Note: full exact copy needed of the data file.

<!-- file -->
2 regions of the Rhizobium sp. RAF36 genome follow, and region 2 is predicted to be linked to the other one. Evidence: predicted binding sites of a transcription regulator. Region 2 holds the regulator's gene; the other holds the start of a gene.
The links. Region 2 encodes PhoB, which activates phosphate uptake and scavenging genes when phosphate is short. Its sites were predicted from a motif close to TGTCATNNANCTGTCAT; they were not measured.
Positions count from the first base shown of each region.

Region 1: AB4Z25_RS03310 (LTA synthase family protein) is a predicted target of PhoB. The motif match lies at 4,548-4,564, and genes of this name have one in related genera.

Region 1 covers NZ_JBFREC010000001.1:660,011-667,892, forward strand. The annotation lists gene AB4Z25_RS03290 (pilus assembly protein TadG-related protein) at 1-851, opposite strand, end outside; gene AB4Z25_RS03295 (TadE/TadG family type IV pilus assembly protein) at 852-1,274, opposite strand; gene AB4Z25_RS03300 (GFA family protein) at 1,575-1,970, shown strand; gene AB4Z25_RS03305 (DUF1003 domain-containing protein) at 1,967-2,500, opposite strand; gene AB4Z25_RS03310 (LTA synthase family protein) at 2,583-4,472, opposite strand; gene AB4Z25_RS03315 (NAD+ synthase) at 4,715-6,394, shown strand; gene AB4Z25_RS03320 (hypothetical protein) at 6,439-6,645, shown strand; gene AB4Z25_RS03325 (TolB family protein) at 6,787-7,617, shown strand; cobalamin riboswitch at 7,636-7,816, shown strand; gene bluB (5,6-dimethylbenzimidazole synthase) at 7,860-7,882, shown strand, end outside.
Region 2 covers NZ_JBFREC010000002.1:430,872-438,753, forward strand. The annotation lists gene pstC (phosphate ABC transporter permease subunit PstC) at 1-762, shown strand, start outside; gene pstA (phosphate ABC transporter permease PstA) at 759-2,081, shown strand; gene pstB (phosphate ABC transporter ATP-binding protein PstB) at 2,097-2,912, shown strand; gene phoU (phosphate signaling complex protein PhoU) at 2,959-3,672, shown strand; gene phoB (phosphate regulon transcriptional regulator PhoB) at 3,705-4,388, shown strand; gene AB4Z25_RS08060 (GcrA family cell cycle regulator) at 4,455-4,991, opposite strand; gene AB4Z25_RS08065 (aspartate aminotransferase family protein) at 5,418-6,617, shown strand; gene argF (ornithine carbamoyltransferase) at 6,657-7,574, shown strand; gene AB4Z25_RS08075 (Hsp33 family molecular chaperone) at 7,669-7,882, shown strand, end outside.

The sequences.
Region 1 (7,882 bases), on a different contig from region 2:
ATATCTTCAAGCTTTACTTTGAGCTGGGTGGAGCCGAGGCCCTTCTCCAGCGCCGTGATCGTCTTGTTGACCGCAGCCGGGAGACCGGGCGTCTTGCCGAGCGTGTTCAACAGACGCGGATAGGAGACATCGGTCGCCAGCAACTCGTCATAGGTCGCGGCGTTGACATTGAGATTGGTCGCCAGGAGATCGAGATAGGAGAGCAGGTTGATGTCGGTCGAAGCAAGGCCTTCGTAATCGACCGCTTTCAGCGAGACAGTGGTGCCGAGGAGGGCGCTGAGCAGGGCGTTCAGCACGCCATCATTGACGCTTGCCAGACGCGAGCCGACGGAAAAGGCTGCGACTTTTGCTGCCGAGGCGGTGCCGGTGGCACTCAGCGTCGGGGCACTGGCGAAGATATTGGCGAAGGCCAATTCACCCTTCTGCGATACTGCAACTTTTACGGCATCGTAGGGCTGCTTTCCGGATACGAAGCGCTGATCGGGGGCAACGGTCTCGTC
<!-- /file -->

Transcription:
2 regions of the Rhizobium sp. RAF36 genome follow, and region 2 is predicted to be linked to the other one. Evidence: predicted binding sites of a transcription regulator. Region 2 holds the regulator's gene; the other holds the start of a gene.
The links. Region 2 encodes PhoB, which activates phosphate uptake and scavenging genes when phosphate is short. Its sites were predicted from a motif close to TGTCATNNANCTGTCAT; they were not measured.
Positions count from the first base shown of each region.

Region 1: AB4Z25_RS03310 (LTA synthase family protein) is a predicted target of PhoB. The motif match lies at 4,548-4,564, and genes of this name have one in related genera.

Region 1 covers NZ_JBFREC010000001.1:660,011-667,892, forward strand. The annotation lists gene AB4Z25_RS03290 (pilus assembly protein TadG-related protein) at 1-851, opposite strand, end outside; gene AB4Z25_RS03295 (TadE/TadG family type IV pilus assembly protein) at 852-1,274, opposite strand; gene AB4Z25_RS03300 (GFA family protein) at 1,575-1,970, shown strand; gene AB4Z25_RS03305 (DUF1003 domain-containing protein) at 1,967-2,500, opposite strand; gene AB4Z25_RS03310 (LTA synthase family protein) at 2,583-4,472, opposite strand; gene AB4Z25_RS03315 (NAD+ synthase) at 4,715-6,394, shown strand; gene AB4Z25_RS03320 (hypothetical protein) at 6,439-6,645, shown strand; gene AB4Z25_RS03325 (TolB family protein) at 6,787-7,617, shown strand; cobalamin riboswitch at 7,636-7,816, shown strand; gene bluB (5,6-dimethylbenzimidazole synthase) at 7,860-7,882, shown strand, end outside.
Region 2 covers NZ_JBFREC010000002.1:430,872-438,753, forward strand. The annotation lists gene pstC (phosphate ABC transporter permease subunit PstC) at 1-762, shown strand, start outside; gene pstA (phosphate ABC transporter permease PstA) at 759-2,081, shown strand; gene pstB (phosphate ABC transporter ATP-binding protein PstB) at 2,097-2,912, shown strand; gene phoU (phosphate signaling complex protein PhoU) at 2,959-3,672, shown strand; gene phoB (phosphate regulon transcriptional regulator PhoB) at 3,705-4,388, shown strand; gene AB4Z25_RS08060 (GcrA family cell cycle regulator) at 4,455-4,991, opposite strand; gene AB4Z25_RS08065 (aspartate aminotransferase family protein) at 5,418-6,617, shown strand; gene argF (ornithine carbamoyltransferase) at 6,657-7,574, shown strand; gene AB4Z25_RS08075 (Hsp33 family molecular chaperone) at 7,669-7,882, shown strand, end outside.

The sequences.
Region 1 (7,882 bases), on a different contig from region 2:
ATATCTTCAAGCTTTACTTTGAGCTGGGTGGAGCCGAGGCCCTTCTCCAGCGCCGTGATCGTCTTGTTGACCGCAGCCGGGAGACCGGGCGTCTTGCCGAGCGTGTTCAACAGACGCGGATAGGAGACATCGGTCGCCAGCAACTCGTCATAGGTCGCGGCGTTGACATTGAGATTGGTCGCCAGGAGATCGAGATAGGAGAGCAGGTTGATGTCGGTCGAAGCAAGGCCTTCGTAATCGACCGCTTTCAGCGAGACAGTGGTGCCGAGGAGGGCGCTGAGCAGGGCGTTCAGCACGCCATCATTGACGCTTGCCAGACGCGAGCCGACGGAAAAGGCTGCGACTTTTGCTGCCGAGGCGGTGCCGGTGGCACTCAGCGTCGGGGCACTGGCGAAGATATTGGCGAAGGCCAATTCACCCTTCTGCGATACTGCAACTTTTACGGCATCGTAGGGCTGCTTTCCGGATACGAAGCGCTGATCGGGGGCAACGGTCTCGTC